In that sense, she says, the company is publishing the data. "I don't know what you mean by the word 'publish,'" she says. "We're making it public." [See also addendum at end.]
In fairness, Theranos has more urgent priorities at the moment. On Thursday it will file a confidential submission with the Centers for Medicare and Medicaid Services (CMS) attempting to assure the regulator that it has adequately addressed five major deficiencies the CMS found at the company's Newark, Calif. lab during an inspection last November and December, one of which it judged so serious as to "pose immediate jeopardy to patient health and safety"—i.e., "a situation in which [the deficiency] has already caused, is causing, or is likely to cause, serious injury or harm, or death."
If CMS is not satisfied with Theranos's response, it has the power to impose fines, require on-site monitoring, or suspend or revoke the lab's certification to operate. (In a statement issued when the CMS action came to light, Theranos asserted that it had already addressed many of the deficiencies, and stressed that the problems did not affect a second lab it operates in Scottsdale, Ariz.)
The prospect of having the Cleveland Clinic authoritatively scrutinize Theranos's technology has understandably attracted considerable excitement within the health care community and the press.
Dr. Delos ("Toby") Cosgrove, the CEO of the Cleveland Clinic, spoke about the planned study with Theranos on CNBC's Squawk Box on October 30.
"I think what we need to do is have verification of the technology," he said. "We don't have that, and we have made an agreement that we would begin to test that with her and publish the data. . . . Somebody has to verify this."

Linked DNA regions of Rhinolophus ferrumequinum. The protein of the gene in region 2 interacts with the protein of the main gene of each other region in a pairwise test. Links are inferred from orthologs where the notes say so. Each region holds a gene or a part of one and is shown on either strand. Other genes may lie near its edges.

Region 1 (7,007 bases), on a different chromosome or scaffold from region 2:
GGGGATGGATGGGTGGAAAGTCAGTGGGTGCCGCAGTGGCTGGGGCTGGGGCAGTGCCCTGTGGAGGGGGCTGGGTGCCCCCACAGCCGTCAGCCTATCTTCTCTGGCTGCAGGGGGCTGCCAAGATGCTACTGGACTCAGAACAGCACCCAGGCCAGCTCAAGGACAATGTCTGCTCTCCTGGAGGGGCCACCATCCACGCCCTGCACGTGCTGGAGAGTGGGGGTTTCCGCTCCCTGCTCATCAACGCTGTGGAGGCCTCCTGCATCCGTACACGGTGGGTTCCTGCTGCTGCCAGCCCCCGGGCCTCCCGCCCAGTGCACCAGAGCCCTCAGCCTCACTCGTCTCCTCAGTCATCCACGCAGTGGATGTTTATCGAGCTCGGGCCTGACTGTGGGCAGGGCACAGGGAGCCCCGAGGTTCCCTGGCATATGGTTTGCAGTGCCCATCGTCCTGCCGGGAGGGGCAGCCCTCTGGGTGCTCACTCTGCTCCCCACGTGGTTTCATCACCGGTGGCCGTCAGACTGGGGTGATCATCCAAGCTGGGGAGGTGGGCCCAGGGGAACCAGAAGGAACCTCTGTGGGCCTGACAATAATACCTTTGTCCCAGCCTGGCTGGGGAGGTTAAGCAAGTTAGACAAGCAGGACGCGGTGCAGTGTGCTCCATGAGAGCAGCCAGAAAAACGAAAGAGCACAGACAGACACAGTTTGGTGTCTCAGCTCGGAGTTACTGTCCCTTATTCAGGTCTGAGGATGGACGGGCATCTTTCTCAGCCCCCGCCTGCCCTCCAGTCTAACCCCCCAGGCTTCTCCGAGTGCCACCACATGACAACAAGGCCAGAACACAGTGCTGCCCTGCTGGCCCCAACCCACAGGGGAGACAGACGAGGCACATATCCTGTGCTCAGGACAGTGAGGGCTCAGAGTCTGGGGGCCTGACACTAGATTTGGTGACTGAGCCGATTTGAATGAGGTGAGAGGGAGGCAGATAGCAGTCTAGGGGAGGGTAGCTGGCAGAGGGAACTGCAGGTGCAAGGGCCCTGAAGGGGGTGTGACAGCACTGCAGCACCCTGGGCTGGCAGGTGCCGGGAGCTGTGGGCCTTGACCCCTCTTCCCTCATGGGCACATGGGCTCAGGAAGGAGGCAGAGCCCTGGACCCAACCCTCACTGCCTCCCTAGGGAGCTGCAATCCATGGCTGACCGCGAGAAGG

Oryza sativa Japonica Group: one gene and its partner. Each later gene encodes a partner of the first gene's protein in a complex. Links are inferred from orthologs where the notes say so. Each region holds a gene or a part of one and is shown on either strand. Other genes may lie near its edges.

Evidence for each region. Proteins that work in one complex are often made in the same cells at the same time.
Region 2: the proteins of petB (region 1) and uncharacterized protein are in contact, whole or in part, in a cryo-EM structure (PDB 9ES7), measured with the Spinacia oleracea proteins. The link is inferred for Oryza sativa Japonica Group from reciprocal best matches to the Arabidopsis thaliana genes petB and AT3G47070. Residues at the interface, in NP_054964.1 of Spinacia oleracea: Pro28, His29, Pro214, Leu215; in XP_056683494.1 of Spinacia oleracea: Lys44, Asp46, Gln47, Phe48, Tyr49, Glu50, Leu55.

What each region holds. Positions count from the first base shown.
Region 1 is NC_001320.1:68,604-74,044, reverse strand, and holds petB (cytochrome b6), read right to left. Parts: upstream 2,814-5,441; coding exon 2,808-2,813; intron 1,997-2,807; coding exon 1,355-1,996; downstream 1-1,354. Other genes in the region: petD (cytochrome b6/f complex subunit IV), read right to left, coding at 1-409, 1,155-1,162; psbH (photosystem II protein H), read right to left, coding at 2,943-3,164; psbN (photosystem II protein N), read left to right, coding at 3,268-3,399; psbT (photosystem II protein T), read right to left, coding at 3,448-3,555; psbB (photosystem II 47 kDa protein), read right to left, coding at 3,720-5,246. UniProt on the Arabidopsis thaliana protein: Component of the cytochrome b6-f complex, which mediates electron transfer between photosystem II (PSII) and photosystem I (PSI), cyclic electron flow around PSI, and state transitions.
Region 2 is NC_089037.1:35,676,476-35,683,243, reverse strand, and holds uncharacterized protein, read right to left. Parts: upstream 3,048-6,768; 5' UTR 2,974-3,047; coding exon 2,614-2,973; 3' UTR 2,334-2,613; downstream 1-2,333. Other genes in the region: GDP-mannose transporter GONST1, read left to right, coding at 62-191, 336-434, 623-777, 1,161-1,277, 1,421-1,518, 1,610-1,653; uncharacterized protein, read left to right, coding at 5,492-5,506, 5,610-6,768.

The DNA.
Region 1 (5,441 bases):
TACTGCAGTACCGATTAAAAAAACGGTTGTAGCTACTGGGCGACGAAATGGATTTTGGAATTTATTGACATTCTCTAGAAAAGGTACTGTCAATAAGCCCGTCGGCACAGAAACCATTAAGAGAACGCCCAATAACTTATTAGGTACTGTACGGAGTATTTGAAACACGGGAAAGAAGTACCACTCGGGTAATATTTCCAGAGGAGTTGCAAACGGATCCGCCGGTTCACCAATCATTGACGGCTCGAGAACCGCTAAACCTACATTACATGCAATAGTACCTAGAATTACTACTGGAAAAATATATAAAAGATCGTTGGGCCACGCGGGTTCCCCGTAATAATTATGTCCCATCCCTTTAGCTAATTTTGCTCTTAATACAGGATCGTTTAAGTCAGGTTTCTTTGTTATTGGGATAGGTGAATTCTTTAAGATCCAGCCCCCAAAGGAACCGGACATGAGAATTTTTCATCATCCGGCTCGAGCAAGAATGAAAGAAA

(Back in March 2015, Theranos and the Cleveland Clinic announced a "long-term strategic alliance." The clinic's researchers can nevertheless be considered independent in that "no money exchanged hands" in the alliance deal, Cosgrove told CNBC, and the clinic has made no investment in the company, a spokesperson told Fortune.)
Buchanan told Fortune Monday night that its relationship with the Cleveland Clinic remains "strong" and "multifold," and that the two organizations meet "weekly" if not "daily" to discuss a range of subjects.
Asked to characterize its relationship with Theranos, Cleveland Clinic spokesperson Eileen Sheil said, "Originally we were going to validate their technology, but that has not happened yet."
After this story went to press, Theranos spokesperson Buchanan called to stress that the company does plan to publish in a medical journal the results of a "roundtable" that the company is holding—also alluded to in the December Businessweek cover story—in which, according to the magazine, certain medical experts are being invited to visit the company for two days "to examine the company's technology, data, and regulatory filings, and . . . then talk publicly about what they found." The roundtable was originally scheduled for December, but has been put off to late February or early March because of a family issue relating to one of the experts, she said.